An unborn child in the womb isn't a potential human being. He or she is an actual human being-- just as actual as his/her mother.

Instead of hating this lost potential, which could never even come close to being realized in reality, why not love the fact that an unwilling mother was not burdened with an expensive and lifelong roll of the dice she didn’t want, with equally small chances of making the next Richard Dawkins or the next Torquemada?
No human being should be killed because he/she is a "burden". The mother's reluctance to carry the child to term is regrettable, and in some situations understandable (e.g. after rape), but that is not a justification for killing a human being.

I can be happy for the women who experience tremendous relief that they were not saddled with the responsibility for a child they did not want or for which they were unprepared. Could you look me in the eye and tell me that you hate the ruining of somebody’s life less than you hate the loss of a some incognizant cells? Would you even want to? That would tell me all I need to know about the compassion of Christianity.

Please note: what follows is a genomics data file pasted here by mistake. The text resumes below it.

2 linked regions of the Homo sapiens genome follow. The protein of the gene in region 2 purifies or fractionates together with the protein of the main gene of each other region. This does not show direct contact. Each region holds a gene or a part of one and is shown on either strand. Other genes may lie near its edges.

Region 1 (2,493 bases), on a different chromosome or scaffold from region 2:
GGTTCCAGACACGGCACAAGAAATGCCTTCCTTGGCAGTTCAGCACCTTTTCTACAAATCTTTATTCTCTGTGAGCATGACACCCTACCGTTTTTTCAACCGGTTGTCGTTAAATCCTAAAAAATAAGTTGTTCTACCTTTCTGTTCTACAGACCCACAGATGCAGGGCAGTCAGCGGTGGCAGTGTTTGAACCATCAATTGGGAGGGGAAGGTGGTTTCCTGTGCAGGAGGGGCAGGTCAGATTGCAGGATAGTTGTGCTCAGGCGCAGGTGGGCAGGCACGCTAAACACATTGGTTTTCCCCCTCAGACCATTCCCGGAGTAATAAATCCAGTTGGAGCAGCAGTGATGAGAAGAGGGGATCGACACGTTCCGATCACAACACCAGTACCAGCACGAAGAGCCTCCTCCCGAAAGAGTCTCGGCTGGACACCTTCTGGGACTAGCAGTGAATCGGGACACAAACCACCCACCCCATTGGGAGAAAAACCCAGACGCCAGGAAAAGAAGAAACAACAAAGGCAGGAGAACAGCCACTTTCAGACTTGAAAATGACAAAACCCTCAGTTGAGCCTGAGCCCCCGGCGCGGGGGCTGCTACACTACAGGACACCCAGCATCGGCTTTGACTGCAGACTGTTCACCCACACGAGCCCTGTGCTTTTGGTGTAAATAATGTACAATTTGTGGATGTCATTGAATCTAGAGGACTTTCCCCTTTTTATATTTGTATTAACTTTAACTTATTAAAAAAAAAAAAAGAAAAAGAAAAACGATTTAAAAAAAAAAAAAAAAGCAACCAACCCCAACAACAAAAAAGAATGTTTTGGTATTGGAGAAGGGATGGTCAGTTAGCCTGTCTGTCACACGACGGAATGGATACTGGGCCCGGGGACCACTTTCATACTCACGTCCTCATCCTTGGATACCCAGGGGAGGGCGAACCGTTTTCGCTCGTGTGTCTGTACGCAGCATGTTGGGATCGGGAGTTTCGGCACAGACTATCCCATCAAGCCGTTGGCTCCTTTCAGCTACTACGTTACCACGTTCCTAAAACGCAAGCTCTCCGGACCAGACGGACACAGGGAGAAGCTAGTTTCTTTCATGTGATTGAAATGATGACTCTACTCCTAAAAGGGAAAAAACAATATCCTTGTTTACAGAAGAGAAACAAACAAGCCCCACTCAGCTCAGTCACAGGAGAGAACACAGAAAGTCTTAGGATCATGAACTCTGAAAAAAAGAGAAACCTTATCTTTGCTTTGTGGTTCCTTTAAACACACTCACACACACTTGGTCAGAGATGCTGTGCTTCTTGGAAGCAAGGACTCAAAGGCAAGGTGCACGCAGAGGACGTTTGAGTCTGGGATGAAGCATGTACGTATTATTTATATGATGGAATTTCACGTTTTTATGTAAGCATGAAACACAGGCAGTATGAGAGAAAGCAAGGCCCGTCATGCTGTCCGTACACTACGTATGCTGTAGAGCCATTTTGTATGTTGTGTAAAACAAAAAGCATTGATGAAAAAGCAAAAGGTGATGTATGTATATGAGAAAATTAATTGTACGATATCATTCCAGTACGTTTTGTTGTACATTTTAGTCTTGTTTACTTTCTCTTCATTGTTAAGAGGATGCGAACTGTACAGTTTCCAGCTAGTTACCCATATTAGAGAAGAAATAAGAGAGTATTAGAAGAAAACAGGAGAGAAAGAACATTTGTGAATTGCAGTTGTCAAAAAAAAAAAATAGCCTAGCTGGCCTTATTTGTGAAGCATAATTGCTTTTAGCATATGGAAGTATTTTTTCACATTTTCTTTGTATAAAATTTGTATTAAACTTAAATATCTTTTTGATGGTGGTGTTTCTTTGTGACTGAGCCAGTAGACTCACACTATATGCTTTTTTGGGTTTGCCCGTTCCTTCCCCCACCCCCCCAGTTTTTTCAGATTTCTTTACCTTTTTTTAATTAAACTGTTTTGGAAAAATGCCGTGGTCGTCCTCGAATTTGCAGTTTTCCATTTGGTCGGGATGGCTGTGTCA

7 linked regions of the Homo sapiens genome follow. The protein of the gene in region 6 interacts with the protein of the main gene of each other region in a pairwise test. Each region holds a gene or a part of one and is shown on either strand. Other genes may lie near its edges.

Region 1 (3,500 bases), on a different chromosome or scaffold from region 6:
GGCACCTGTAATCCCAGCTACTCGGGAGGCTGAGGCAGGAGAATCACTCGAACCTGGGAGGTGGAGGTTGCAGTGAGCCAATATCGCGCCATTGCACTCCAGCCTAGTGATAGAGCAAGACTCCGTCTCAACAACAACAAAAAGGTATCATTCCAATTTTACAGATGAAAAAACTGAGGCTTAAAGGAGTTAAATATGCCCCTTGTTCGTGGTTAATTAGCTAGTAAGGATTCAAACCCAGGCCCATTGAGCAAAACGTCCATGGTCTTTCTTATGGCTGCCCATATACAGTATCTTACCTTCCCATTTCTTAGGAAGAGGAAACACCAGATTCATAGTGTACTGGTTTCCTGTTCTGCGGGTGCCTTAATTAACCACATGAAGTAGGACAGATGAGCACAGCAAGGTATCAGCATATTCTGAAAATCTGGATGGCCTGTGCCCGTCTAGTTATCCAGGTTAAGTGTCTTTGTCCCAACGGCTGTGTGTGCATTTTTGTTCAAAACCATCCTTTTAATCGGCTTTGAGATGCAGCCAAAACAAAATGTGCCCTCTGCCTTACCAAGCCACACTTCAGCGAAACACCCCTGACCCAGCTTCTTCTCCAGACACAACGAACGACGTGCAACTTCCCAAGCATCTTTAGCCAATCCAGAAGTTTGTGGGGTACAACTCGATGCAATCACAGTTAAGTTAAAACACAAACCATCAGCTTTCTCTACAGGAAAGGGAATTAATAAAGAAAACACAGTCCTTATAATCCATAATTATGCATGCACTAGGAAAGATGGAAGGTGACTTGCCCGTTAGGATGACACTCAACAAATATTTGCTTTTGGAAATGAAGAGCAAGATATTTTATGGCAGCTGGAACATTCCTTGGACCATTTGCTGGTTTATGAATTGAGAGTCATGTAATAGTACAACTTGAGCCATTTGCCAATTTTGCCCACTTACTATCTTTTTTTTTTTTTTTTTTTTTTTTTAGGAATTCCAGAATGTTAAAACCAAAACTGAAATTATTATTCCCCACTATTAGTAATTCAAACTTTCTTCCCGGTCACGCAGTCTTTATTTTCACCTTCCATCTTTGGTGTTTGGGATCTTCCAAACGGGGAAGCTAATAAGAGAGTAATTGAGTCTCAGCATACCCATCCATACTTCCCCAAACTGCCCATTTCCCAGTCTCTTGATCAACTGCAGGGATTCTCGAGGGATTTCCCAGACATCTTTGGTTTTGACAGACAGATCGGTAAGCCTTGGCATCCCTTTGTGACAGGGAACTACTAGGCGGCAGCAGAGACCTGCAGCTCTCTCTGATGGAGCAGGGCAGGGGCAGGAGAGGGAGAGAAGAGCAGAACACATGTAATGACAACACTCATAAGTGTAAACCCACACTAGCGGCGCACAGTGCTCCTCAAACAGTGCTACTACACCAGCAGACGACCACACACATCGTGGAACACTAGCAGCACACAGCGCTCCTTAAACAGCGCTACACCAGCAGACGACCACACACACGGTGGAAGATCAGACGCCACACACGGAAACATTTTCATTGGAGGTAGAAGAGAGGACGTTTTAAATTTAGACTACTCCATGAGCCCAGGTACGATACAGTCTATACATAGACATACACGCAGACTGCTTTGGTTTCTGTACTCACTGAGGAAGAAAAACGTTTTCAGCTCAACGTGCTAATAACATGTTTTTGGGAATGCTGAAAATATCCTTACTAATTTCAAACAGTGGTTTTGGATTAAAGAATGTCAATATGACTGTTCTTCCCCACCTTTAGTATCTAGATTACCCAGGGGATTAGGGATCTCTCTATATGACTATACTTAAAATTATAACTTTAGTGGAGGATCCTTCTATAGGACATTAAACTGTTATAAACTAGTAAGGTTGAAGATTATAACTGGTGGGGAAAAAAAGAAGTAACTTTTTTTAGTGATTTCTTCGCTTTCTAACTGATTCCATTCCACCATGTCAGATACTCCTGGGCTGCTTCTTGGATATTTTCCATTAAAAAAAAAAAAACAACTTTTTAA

No woman is forced to raise a child. She simply has no right to kill her child.  Adoption is always an option.

The whole idea of post-abortion trauma is mostly fabricated anyway.

What a callous ignorant thing to say. Millions of women (and men) suffer horribly after abortion, often for the rest of their lives.